Lost Buildings of Wolverhampton

The Central Arcade
by Bev Parker


In 1974 a disastrous fire destroyed Wolverhampton's last surviving Victorian shopping arcade, the Central Arcade. Many people will fondly remember the arcade which ran between Dudley Street and St. John's Street.

It was a lovely structure, a pleasant place to shop, with an ornate cast iron and glass roof, and beautiful shop fronts displaying a wide range of goods in the large shop windows.


An early view of the arcade.


Two adverts from 1903.


The arcade in 1903.

The Central Arcade was built by E. J. Charles of Birmingham and opened in 1902. As well as a wide variety of shops, it contained the King's Hall Restaurant, a working men's club, and on Saturdays bands would play music from a half-circle balcony at the centre of the arcade.

Above the lower end of the arcade was a little workshop run by Jack Rushton, who owned Radio, Motors and Cycles Limited in Victoria Street. He employed two girls in the workshop, who built the radio sets that were sold in his shop.
In the mid 1950s the main shops were:

Clarkes, ladies' underwear.
Lionel Lawrence Limited, opticians.
Marlow's Drug Stores.
Miller and Sherwood Limited, toy and pram shop.
W. S. Miller Limited, china and glass shop.
H. J. Pountney & Sons, outfitters.
Quality Furnishers Limited.
Quality House Limited, drapers.
Madame Rochelle, hairdressing salon.
P. Rosenshine, drapers.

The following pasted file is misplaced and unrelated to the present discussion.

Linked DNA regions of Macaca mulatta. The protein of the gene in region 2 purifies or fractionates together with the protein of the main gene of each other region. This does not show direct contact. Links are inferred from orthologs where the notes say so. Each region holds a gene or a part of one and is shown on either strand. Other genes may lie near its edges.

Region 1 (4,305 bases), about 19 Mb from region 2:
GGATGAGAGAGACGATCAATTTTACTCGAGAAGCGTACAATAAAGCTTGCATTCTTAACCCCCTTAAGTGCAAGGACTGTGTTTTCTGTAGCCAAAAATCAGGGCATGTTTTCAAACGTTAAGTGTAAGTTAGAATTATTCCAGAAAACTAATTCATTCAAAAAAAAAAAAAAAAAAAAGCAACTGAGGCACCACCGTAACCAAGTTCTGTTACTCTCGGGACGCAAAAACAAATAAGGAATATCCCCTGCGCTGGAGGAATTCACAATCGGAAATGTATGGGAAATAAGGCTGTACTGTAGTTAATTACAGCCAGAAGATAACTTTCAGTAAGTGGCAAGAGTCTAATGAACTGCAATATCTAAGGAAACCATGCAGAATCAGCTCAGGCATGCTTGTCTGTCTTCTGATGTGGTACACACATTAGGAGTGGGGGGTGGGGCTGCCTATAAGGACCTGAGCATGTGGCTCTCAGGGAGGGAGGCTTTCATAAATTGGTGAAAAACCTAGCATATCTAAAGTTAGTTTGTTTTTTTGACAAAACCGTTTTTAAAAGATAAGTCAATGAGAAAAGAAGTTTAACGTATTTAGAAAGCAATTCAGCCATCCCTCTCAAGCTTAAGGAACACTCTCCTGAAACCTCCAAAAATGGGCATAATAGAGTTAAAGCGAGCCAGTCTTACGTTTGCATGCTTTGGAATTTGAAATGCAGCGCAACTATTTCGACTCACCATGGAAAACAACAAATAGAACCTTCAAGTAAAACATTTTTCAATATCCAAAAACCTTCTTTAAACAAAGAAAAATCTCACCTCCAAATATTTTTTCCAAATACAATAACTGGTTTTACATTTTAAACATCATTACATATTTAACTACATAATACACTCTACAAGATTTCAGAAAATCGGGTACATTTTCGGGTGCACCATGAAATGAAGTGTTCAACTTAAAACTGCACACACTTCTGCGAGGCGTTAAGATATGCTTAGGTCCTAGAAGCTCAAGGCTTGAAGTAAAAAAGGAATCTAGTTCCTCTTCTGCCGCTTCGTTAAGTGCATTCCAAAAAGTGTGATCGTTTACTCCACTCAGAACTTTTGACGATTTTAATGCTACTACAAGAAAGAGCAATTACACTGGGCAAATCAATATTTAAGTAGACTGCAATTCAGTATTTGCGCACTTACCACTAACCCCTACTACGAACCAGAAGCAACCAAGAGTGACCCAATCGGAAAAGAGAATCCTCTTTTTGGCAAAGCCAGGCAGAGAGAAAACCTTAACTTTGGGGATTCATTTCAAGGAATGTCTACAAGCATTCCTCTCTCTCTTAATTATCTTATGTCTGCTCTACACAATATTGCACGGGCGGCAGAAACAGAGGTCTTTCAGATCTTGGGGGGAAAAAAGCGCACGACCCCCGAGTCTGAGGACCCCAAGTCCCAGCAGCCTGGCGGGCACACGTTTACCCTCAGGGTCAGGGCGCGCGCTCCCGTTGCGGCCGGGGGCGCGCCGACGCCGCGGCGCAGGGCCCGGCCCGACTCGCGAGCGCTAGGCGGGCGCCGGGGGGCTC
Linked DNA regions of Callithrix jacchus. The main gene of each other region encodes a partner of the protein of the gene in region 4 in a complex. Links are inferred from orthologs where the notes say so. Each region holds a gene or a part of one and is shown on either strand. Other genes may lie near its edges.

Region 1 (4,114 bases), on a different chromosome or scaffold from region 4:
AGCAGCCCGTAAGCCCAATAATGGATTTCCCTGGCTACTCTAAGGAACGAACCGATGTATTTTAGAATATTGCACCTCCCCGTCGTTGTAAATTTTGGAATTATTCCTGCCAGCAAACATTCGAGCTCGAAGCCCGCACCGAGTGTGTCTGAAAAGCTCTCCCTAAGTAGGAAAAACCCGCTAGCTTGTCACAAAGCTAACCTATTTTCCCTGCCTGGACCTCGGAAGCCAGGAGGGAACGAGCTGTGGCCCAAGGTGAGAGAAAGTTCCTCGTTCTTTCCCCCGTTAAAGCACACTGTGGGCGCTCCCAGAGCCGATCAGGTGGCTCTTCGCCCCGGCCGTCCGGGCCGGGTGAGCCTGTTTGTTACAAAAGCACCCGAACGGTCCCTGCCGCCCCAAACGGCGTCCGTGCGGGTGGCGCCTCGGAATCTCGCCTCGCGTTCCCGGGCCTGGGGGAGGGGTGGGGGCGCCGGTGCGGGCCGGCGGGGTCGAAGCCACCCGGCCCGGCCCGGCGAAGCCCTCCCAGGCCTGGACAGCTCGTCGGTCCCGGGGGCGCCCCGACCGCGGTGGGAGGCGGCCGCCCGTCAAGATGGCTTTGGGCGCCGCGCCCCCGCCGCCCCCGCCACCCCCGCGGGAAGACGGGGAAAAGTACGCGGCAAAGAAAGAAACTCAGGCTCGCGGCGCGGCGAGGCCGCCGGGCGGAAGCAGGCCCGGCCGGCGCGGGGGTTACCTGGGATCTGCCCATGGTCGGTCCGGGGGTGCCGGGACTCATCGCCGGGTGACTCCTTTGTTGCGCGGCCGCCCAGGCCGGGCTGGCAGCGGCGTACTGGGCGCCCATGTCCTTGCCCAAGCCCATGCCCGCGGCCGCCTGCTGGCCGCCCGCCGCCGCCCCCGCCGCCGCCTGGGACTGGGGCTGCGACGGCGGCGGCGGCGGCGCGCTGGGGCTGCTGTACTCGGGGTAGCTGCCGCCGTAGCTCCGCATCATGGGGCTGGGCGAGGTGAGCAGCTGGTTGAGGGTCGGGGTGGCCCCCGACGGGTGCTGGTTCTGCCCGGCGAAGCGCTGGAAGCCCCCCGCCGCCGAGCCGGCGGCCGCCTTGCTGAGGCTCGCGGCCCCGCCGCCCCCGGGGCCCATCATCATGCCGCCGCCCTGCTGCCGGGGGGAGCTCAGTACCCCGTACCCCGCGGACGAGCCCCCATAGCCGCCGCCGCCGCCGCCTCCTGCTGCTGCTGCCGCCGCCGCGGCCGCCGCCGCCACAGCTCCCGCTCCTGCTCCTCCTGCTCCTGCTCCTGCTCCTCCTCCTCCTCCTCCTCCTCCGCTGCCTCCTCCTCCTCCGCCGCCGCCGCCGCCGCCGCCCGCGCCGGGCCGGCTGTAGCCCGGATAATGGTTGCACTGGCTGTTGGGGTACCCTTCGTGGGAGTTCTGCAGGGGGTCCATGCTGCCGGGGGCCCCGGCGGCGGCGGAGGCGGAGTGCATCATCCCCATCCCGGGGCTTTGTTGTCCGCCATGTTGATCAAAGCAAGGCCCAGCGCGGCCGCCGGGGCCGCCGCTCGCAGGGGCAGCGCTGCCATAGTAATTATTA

F. Sunderland, electrical goods.
Suzanne, gowns.
L. N. Vardy, tobacconist and confectioner.
Wilfords, shoe shop.
H. Wilks Limited, menswear.
R. Winter Limited, confectioners.
F. Wright & Son (Carpets) Limited.


The arcade in about 1910.


The arcade in the early 1970s.

In the 1960s the main shops on the north side were:

Clarkes, ladies' underwear.
Quality House Limited, drapers.
French Shop Limited, gowns.
F. Sunderland, lighting, radio and television.
Rosenshine, outfitters and drapers.
H. J. Pountney & Sons, outfitters.

South side:
Institution for the blind, basket makers.
Wilfords, shoes.
Rochelle Hairdressing Salon.
L. N. Vardy, tobacconist and confectioner.
Smart Limited, house furniture.
F. Wright & Son (Carpets) Limited.
Miller and Sherwood Limited, toy and pram shop.
Winter's Stores, health foods.
Marlow's Drug Stores.
 


On the left an advert from 1903, on the right an advert from 1938.

Some of the traders worked in the arcade for many years, and their shops became well known. One such shop was run by Frank Wright, a carpet dealer. In 1932 it became F. Wright & Son (Carpets) Limited when Jack Wright joined his father in the business. In the late 1960s the shop moved to Pipers Row, where it remained until 1982 when it was sold. The family had another claim to fame in the form of Jack Wright's son, David John Wright who became a well respected, and well known Civil Servant.

Jack Wright was born in Kidderminster where he became a carpet trade apprentice, before joining his father's business. After his move to Wolverhampton, Jack, his wife Phyllis, and children David and Kathleen lived in St Philip's Avenue, and later Holly Grove. David went to Woodfield Avenue Primary School followed by Wolverhampton Grammar School. During his school holidays he helped-out in the shop, selling, delivering, and fitting carpets, as well as going to Molineux to watch Wolves play. On leaving school he secured a place at Peterhouse, University of Cambridge, from where he graduated in history in 1966.